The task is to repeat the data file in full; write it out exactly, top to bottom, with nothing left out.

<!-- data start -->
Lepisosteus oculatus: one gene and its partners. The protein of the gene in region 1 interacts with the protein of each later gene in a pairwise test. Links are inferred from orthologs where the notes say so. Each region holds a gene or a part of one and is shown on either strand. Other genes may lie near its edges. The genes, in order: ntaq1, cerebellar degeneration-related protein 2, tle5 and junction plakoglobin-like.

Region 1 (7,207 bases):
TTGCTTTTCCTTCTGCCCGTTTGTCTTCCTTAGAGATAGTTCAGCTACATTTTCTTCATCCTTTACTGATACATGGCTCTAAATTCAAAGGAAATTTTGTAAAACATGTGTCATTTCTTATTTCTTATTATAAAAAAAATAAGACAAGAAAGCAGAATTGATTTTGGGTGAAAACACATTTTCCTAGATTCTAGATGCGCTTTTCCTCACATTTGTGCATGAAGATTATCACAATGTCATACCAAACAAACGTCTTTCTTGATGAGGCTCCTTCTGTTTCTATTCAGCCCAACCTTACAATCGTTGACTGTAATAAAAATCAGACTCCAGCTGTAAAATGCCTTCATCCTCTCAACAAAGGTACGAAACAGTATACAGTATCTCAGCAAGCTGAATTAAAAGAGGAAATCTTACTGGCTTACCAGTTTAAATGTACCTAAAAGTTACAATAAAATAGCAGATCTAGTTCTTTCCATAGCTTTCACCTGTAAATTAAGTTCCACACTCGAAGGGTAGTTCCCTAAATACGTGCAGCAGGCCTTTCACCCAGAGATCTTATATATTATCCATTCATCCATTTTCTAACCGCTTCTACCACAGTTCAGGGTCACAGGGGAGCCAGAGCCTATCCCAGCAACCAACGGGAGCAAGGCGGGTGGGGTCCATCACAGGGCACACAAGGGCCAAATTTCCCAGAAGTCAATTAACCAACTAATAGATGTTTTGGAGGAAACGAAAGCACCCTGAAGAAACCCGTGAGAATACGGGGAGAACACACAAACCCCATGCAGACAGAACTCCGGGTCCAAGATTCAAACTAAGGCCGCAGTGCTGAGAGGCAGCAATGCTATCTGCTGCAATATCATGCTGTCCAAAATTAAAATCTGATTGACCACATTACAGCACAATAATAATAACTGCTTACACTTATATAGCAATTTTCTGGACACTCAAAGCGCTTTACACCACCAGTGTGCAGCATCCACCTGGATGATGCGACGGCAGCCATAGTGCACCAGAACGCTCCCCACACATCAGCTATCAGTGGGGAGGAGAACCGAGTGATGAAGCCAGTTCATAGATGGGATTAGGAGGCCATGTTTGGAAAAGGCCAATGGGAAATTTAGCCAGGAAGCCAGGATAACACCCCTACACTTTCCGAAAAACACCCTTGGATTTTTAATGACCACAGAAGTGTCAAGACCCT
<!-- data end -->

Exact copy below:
Lepisosteus oculatus: one gene and its partners. The protein of the gene in region 1 interacts with the protein of each later gene in a pairwise test. Links are inferred from orthologs where the notes say so. Each region holds a gene or a part of one and is shown on either strand. Other genes may lie near its edges. The genes, in order: ntaq1, cerebellar degeneration-related protein 2, tle5 and junction plakoglobin-like.

Region 1 (7,207 bases):
TTGCTTTTCCTTCTGCCCGTTTGTCTTCCTTAGAGATAGTTCAGCTACATTTTCTTCATCCTTTACTGATACATGGCTCTAAATTCAAAGGAAATTTTGTAAAACATGTGTCATTTCTTATTTCTTATTATAAAAAAAATAAGACAAGAAAGCAGAATTGATTTTGGGTGAAAACACATTTTCCTAGATTCTAGATGCGCTTTTCCTCACATTTGTGCATGAAGATTATCACAATGTCATACCAAACAAACGTCTTTCTTGATGAGGCTCCTTCTGTTTCTATTCAGCCCAACCTTACAATCGTTGACTGTAATAAAAATCAGACTCCAGCTGTAAAATGCCTTCATCCTCTCAACAAAGGTACGAAACAGTATACAGTATCTCAGCAAGCTGAATTAAAAGAGGAAATCTTACTGGCTTACCAGTTTAAATGTACCTAAAAGTTACAATAAAATAGCAGATCTAGTTCTTTCCATAGCTTTCACCTGTAAATTAAGTTCCACACTCGAAGGGTAGTTCCCTAAATACGTGCAGCAGGCCTTTCACCCAGAGATCTTATATATTATCCATTCATCCATTTTCTAACCGCTTCTACCACAGTTCAGGGTCACAGGGGAGCCAGAGCCTATCCCAGCAACCAACGGGAGCAAGGCGGGTGGGGTCCATCACAGGGCACACAAGGGCCAAATTTCCCAGAAGTCAATTAACCAACTAATAGATGTTTTGGAGGAAACGAAAGCACCCTGAAGAAACCCGTGAGAATACGGGGAGAACACACAAACCCCATGCAGACAGAACTCCGGGTCCAAGATTCAAACTAAGGCCGCAGTGCTGAGAGGCAGCAATGCTATCTGCTGCAATATCATGCTGTCCAAAATTAAAATCTGATTGACCACATTACAGCACAATAATAATAACTGCTTACACTTATATAGCAATTTTCTGGACACTCAAAGCGCTTTACACCACCAGTGTGCAGCATCCACCTGGATGATGCGACGGCAGCCATAGTGCACCAGAACGCTCCCCACACATCAGCTATCAGTGGGGAGGAGAACCGAGTGATGAAGCCAGTTCATAGATGGGATTAGGAGGCCATGTTTGGAAAAGGCCAATGGGAAATTTAGCCAGGAAGCCAGGATAACACCCCTACACTTTCCGAAAAACACCCTTGGATTTTTAATGACCACAGAAGTGTCAAGACCCT